Still the lawyer’s question haunts me, “Just who is my neighbor” because it is not a question that we are ready to answer. Our attention immediately turns to those wounded and bleeding that we find lining the pathways of our lives, but even though this is the question the lawyer asked, “Just who is my neighbor”, indeed it is not the answer Jesus gave? Notice that Jesus’ story, while it emphasizes an impassioned tale of violence, apathy, an unlikely hero and a surprising punch-line, the moral of the story is not about the bleeding and wounded and where we find those type of people. The story doesn’t hinge on the despised hero who made good in both risking his life while saving the life of another. Rather the power of this parable beginning and ending with the man in the ditch, the parable begins with a clear-cut question, “Who is my neighbor?” but ends with another question “How do you become a neighbor?” The plot of this story and our being able to take home it’s truth and apply it to our lives is that this is not about leaving here ready to scour the highways (and our lives) for those hurting and bleeding individuals that we are sure to encounter. The plot of this story actually first compels us to turn the mirror toward ourselves and determine, “Am I ready to actually be a neighbor and all that means here in this example?” That is a completely different question entirely and as the lawyer discovered, not easily answered.

Am I ready to be a neighbor invites us to examine how willing we are to live life outside of our comfort zones where life and the people within our lives are remarkably similar in thought, belief and in practice to ourselves? In the beginning the lawyer would have answered Question 1, “Love God with all that you have and love your neighbor as yourself” with only those people that looked, sounded and believed in lockstep with what he looked, sounded and believed. The story tests that foundation at its very core in that if our neighbor is only made up of those who make us feel comfortable, then perhaps we need to broaden and expand our concept of neighbor. When we challenge our comfort zones, we challenge the concept that our neighborhood is only that if those within are made in our image. When we begin not with “Who is my neighbor”, but instead with “Am I ready to be a neighbor?” it gives me a new perspective that before I can identify those who are in/out of my neighborhood grid, there is a great deal of internal work that the Lord and I need to begin to do first. When/If we begin to seriously answer the question on whether we am ready to be a neighbor, only then are we willing to challenge our comfort zones and decide that when the situation presents itself that we find those along our path that have incredible needs will be able to respond.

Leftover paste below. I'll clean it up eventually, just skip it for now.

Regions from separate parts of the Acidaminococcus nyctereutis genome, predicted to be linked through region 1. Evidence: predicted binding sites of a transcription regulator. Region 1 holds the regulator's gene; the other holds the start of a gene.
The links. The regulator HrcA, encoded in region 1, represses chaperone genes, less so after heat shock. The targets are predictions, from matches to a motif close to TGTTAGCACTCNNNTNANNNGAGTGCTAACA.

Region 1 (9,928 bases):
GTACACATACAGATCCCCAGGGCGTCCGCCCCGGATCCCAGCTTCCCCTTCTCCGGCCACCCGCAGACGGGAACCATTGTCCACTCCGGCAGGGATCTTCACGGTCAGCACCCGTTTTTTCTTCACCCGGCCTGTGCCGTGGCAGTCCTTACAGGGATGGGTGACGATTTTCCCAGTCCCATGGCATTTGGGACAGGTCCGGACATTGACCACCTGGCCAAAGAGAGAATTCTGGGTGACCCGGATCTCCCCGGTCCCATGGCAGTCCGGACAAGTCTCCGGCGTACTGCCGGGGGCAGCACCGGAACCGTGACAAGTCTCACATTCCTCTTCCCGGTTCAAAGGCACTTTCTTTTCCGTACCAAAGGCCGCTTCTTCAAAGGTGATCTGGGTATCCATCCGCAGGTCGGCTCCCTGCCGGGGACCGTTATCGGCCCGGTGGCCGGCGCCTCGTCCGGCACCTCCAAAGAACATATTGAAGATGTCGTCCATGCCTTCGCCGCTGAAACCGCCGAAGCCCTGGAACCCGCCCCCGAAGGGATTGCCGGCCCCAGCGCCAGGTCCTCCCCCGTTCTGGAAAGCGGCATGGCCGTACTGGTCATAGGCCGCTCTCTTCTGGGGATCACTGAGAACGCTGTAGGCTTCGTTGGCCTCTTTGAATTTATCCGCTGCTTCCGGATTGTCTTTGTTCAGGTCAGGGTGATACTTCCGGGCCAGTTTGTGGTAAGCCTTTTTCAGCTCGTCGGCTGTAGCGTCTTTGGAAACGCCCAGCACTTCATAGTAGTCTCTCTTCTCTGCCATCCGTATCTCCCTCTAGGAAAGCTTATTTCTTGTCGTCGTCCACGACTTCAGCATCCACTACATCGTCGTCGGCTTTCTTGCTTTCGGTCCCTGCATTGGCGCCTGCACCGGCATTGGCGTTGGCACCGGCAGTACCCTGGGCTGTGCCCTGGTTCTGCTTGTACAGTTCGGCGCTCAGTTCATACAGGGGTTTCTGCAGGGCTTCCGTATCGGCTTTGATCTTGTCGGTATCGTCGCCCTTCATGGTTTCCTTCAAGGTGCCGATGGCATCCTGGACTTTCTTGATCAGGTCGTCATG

Unless we are willing to do the internal work first, chances are unlikely that as a result of a world of violence, racism, and the sheer complexity of the problems we have, we are not likely to stop to help.

Barbara Johnson, a Christian author gives perspective…

A man fell into a pit and couldn’t get out…
A subjective person came along and said, “I feel for you down there.”
An objective person came along and said, “It’s logical someone would fall down there.
A Pharisee said, “Only bad people fall into a pit.”
A mathematician calculated how he fell into the pit.
A news reporter wanted an exclusive story about his fall and how he felt at the moment.
An optimist said, “Things could be worse.”
A pessimist said, “Things will get worse.”
Jesus, seeing the man, took him by the hand and lifted him out of the pit.
Are you ready to be a neighbor? It isn’t rocket science.

A well-known author was asked by a young man, “Please tell me that all will be OK.” The author’s answer, “Welcome to earth, young man, where it is hot in the summer and cold in the winter. It’s round and wet and crowded. At the outside, you’ve got 100 years here. There’s only one rule that I know of, “You’ve got to be kind.”